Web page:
Retrospectives

Finding the Hidden Palace Part 4, on RetroCollect.com

2017-finding-the-hidden-palace-part-4Regular visitors to this site may have been aware that, since January 2014, I’ve been compiling a rather special series of articles on RetroCollect.com. I’m now proud to announce that this epic Sega saga has finally reached its conclusion…

MegaBites Blog presents Finding the Hidden Palace Part 4, on RetroCollect.com – the Internet’s first fully compiled account of the 21-year hunt for Sonic the Hedgehog 2’s mysterious deleted level, Hidden Palace Zone.

Emerald Hill, Chemical Plant, Casino Night and Mystic Cave… Just a few of the legendary zones that make up one of the greatest games to ever be committed to cartridge – Sonic the Hedgehog 2. Yet, for every spike pit, for every loop, for each pinball flipper and hellish underwater section – unbeknown to Mega Drive and Genesis gamers everywhere – there was one vital zone that had been sorely omitted. Continue reading “Finding the Hidden Palace Part 4, on RetroCollect.com”

Developer Profiles, Retrospectives

Solving the Korean Console Conundrum

The Sega Mega Drive – one console, a thousand variants. During the 90s, amongst a host of hardware releases, the combined forces of Sega’s worldwide divisions brought us a vivid spectrum of gaming machines – the Sega Genesis, the Multi Mega, the CD-X, the Mega Jet, the Tera Drive, the Wondermega and the Nomad. From Europe, to the US, Japan and beyond, the list of licensed Sega upgrades and alternatives went on… and on. Yet, during that time, and far beyond the console war battlefield, an Asian tiger prowled its own territory. This was a land where the Sega name was all but a whisper – a video game market operating in a seemingly alternate reality, in which Samsung and Hitachi ruled the console roost, and where Sonic the Hedgehog called the mysterious Super Gam*Boy and Super Aladdin Boy consoles his home. This was South Korea – a country that also concealed one of the 16-bit era’s most obscure gems: the Sega ‘New Mega Drive’.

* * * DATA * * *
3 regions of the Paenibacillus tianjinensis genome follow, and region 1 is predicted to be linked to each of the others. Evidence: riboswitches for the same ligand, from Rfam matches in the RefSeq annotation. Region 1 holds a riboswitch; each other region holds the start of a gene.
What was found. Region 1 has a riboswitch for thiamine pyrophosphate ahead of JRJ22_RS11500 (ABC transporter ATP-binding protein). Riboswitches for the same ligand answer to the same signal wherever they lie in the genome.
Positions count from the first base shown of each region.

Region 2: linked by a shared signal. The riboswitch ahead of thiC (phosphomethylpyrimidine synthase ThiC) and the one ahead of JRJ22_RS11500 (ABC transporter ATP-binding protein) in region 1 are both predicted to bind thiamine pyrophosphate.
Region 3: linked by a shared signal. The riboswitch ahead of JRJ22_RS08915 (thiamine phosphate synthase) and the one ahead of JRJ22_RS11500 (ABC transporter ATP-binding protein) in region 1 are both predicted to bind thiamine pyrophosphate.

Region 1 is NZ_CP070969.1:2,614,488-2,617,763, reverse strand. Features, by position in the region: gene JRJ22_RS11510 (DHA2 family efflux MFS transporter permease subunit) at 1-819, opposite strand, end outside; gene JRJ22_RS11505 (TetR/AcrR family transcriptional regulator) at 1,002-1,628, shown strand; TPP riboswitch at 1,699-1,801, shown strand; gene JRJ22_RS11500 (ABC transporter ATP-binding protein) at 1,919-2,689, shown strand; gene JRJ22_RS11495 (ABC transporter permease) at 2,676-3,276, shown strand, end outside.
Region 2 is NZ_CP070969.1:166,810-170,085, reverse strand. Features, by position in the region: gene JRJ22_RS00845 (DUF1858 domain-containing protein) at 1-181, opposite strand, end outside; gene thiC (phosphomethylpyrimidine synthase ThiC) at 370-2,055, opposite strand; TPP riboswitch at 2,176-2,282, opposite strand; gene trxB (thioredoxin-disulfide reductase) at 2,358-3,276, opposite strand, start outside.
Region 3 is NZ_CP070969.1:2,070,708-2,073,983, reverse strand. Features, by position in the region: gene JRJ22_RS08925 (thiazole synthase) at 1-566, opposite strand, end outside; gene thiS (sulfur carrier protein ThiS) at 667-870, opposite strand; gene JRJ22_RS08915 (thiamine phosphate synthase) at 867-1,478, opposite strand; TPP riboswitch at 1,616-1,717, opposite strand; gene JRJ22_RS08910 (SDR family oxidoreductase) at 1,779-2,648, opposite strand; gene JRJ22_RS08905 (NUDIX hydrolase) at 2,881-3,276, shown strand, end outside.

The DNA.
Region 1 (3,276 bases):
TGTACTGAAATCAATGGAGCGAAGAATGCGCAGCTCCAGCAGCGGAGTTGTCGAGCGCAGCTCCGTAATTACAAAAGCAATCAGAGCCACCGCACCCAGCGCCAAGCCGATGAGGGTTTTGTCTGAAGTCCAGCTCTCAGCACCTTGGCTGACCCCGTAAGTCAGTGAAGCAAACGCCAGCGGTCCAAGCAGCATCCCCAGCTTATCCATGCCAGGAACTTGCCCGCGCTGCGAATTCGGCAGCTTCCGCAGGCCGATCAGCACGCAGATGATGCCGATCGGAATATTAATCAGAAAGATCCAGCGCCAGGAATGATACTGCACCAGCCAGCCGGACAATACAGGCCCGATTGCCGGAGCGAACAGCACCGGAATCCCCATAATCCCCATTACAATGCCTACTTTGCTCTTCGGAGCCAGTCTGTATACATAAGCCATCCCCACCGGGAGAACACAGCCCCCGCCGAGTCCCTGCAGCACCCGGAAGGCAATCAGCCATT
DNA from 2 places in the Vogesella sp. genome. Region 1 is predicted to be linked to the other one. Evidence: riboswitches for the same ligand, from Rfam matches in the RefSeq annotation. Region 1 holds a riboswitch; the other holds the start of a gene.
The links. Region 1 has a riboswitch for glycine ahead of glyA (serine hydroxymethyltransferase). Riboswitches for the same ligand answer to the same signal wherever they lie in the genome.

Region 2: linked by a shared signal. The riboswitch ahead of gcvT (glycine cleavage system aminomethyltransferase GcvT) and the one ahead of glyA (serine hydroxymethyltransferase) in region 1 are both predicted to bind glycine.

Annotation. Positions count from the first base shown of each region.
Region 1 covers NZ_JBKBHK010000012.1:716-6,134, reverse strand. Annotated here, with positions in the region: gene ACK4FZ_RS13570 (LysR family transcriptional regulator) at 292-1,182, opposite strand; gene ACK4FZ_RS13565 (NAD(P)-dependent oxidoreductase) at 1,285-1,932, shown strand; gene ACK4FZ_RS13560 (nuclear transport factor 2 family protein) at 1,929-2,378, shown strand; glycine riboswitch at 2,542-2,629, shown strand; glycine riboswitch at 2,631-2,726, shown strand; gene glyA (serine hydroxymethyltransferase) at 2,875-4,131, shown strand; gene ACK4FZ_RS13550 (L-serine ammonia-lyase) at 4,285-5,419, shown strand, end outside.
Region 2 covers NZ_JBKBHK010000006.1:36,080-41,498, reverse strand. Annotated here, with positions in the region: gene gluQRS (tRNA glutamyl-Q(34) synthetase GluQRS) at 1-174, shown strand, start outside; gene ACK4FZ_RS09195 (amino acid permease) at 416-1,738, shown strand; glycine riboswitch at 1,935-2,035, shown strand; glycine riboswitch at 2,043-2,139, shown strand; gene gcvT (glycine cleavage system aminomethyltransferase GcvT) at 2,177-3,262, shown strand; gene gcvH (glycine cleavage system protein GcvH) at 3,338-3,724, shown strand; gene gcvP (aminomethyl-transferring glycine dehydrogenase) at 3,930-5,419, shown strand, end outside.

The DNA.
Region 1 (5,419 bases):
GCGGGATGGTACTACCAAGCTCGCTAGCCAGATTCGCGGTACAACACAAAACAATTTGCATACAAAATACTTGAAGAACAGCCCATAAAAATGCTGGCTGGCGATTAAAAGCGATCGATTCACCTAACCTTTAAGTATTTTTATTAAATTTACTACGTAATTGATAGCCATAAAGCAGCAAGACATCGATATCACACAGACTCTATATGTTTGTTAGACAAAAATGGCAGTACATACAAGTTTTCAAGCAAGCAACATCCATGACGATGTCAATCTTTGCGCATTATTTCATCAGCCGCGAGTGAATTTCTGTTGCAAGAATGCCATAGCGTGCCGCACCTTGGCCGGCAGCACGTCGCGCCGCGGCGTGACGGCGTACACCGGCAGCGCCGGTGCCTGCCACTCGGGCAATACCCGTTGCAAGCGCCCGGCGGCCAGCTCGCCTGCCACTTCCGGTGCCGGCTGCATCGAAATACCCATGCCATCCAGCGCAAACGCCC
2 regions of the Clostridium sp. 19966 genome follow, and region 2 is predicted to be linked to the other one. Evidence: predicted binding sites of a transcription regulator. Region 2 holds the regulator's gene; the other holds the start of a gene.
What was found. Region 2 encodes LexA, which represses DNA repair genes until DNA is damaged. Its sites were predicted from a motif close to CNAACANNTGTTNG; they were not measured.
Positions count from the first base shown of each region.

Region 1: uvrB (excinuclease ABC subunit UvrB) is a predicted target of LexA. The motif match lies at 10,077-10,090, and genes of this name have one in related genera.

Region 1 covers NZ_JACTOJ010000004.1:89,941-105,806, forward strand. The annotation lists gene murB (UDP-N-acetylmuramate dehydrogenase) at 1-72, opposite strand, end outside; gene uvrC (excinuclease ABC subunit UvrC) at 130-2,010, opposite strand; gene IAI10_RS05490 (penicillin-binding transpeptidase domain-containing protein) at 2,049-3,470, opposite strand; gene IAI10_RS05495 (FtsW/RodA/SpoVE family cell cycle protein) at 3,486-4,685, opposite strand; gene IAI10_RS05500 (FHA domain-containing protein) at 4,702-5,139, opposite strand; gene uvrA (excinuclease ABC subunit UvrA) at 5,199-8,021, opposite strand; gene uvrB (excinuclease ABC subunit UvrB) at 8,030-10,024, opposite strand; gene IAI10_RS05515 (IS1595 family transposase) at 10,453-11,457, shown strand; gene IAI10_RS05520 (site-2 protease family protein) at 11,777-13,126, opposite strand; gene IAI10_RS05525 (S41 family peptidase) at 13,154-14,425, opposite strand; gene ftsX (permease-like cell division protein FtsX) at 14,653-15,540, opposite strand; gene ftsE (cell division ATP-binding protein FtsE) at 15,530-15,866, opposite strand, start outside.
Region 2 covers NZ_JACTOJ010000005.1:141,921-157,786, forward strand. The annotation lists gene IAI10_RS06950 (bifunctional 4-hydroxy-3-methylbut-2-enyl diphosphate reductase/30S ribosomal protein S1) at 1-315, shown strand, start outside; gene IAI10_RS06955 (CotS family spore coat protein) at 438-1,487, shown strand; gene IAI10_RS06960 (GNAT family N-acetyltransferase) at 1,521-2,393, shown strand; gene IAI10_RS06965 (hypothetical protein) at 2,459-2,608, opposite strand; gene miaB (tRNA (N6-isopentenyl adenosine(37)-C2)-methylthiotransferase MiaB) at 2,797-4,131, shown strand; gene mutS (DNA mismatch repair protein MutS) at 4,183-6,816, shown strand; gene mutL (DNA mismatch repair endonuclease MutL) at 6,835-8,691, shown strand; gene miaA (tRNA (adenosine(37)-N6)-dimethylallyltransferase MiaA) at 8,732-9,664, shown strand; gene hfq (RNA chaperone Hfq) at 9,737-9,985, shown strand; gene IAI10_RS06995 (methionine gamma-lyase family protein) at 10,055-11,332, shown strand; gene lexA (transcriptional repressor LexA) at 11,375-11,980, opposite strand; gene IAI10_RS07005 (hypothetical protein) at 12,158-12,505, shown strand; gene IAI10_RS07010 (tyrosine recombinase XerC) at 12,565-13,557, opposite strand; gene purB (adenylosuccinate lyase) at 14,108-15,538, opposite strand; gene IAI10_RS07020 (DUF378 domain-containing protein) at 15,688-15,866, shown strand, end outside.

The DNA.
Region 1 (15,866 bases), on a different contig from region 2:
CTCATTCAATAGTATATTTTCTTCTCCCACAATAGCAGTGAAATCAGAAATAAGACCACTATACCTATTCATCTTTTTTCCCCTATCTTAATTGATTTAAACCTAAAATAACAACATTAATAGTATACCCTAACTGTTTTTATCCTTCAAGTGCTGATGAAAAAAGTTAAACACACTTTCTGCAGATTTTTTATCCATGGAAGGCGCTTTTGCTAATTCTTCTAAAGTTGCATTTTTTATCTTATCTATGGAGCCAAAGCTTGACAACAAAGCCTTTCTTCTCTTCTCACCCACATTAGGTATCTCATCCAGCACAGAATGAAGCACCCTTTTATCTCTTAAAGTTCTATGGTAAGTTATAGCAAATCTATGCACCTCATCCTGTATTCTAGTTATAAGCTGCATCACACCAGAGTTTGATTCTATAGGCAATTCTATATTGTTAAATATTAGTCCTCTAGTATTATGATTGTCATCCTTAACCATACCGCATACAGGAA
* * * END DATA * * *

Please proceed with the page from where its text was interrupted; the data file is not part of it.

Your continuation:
It was during a spot of online ‘retro’ research that I stumbled upon a website that detailed a system I had never seen, nor heard of before. “Very little is known about this product,” the website read. “It is assumed that it was released into the South Korean market quite late and was less successful than previous models. It is currently unknown who is responsible for this console or whether it had official backing.Of course, I was intrigued – even more so when I saw the image that accompanied the text. Could it be? Was this really a Sega Mega Drive? Continue reading “Solving the Korean Console Conundrum”

Retrospectives

Finding the Hidden Palace – Part 3

imageIn what is fast becoming an epic ‘Sega saga’, MegaBites is proud to reveal the third instalment of its RetroCollect.com series Finding the Hidden Palace.

Unraveling the twists, the Tails (get it?) and the mysteries behind Sonic 2’s infamous deleted level, Finding the Hidden Palace – Part 3 picks up the story in Christmas 1998. As a period otherwise marked as the death of the 32/64-bit era, the Sonic community had never felt to alive. At last, their holy grail had been unearthed – the ‘Simon Wai Prototype’, one of Sonic 2’s earliest beta revisions. Not only did this prototype reveal Sonic 2 in one of its most rough and raw forms – unveiling long lost Badniks, and unreleased zones – for the very first time, it also provided gamers their first opportunity to play the mythical Hidden Palace Zone. Continue reading “Finding the Hidden Palace – Part 3”

Demoscene, Developer Profiles, Interviews, Retrospectives

The Mega Drive Unleashed – Bad Apple

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Believe it or not, this screenshot is taken from an animated demo sequence on the Sega Mega Drive. Entitled Bad Apple, and based on the Japanese indy vertical-shooter Touhou, this demo is arguably one of the strongest examples of full-motion video and near CD quality music on the Mega Drive. That’s right, the Mega Drive! In the latest addition to the Mega Drive Unleashed series, MegaBites catches up with Stephane Dallongeville – the man behind not only Bad Apple’s 16-bit Sega conversion, but also a rather special Mega Drive port of a SNES Super FX chip classic.

More on the ‘enemy’ later… First, here’s Bad Apple:

Continue reading “The Mega Drive Unleashed – Bad Apple”

Demoscene, Developer Profiles, Interviews, Retrospectives

The Mega Drive Unleashed: Titan Demo Group

TitanIn the great console wars of the early 90s, no fight came as heavyweight as that between Sega and Nintendo. It was Sonic vs Mario, Mega Drive vs Super Nintendo, Mode 7 vs… err… the SVP chip, perhaps? Although the Mega Drive may have struggled to find an answer to the SNES’s graphical capabilities – not that it had a need to – it has recently become apparent that Sega’s 16-bit battler was a far more powerful machine than initially anticipated. In the first in a series of related posts, MegaBites uncovers the modern day pioneers who have discovered new hidden potential beneath the Mega Drive’s shiny back bonnet. First in line is Titan Group, with their incredible 16-bit demo Overdrive.